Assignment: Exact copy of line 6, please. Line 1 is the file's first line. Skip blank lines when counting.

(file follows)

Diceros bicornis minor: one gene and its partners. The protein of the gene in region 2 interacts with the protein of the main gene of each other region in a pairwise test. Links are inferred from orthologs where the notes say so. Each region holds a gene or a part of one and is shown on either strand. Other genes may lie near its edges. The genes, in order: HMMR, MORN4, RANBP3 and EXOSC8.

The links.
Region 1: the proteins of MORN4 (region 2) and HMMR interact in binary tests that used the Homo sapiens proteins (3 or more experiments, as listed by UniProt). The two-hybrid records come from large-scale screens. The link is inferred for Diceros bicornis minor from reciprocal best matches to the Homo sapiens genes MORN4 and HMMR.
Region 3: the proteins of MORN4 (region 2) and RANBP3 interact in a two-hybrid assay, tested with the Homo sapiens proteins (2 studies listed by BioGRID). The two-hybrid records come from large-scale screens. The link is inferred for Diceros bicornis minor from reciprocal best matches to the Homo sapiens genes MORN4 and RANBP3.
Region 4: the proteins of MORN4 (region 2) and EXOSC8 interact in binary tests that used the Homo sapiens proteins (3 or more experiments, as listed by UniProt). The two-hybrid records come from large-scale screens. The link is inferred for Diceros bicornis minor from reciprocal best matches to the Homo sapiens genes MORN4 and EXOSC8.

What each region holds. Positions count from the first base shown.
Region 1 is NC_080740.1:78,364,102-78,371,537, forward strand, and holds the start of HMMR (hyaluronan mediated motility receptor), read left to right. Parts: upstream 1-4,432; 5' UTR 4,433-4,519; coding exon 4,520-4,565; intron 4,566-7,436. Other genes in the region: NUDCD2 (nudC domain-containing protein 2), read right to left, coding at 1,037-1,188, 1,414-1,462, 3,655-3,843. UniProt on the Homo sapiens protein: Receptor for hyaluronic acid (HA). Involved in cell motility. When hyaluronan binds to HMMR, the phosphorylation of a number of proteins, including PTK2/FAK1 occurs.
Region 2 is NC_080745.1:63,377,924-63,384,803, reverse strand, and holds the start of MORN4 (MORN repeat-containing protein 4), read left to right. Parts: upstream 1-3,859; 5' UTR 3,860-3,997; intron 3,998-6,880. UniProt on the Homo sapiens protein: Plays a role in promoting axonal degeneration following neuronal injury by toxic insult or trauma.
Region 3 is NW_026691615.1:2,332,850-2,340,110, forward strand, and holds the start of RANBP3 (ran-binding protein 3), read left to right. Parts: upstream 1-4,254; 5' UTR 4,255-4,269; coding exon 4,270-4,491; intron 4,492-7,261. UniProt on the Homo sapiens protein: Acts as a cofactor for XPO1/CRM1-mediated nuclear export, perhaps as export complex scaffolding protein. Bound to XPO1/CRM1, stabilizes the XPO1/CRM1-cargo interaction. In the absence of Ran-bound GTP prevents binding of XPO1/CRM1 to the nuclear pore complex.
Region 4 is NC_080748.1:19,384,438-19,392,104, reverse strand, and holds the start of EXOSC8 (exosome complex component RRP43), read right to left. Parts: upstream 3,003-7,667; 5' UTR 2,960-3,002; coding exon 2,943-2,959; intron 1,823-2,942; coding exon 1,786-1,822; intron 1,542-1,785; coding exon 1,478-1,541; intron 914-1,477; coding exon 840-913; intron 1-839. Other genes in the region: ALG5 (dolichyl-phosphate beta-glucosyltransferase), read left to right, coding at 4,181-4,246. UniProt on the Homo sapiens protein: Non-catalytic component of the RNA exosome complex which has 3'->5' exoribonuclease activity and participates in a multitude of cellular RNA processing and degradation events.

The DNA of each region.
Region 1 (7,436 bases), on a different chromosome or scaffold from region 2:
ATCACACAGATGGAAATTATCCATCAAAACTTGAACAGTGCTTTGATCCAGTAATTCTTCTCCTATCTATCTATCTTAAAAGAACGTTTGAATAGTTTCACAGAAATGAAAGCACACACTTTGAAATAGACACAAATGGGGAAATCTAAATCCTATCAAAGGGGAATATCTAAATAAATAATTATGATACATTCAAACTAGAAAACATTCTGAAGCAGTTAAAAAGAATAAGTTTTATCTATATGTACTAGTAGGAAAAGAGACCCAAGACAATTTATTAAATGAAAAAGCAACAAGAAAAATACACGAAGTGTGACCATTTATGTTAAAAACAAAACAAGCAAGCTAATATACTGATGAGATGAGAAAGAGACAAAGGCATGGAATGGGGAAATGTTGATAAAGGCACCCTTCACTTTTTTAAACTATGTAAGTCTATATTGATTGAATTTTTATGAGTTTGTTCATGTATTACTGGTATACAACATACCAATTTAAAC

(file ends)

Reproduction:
What each region holds. Positions count from the first base shown.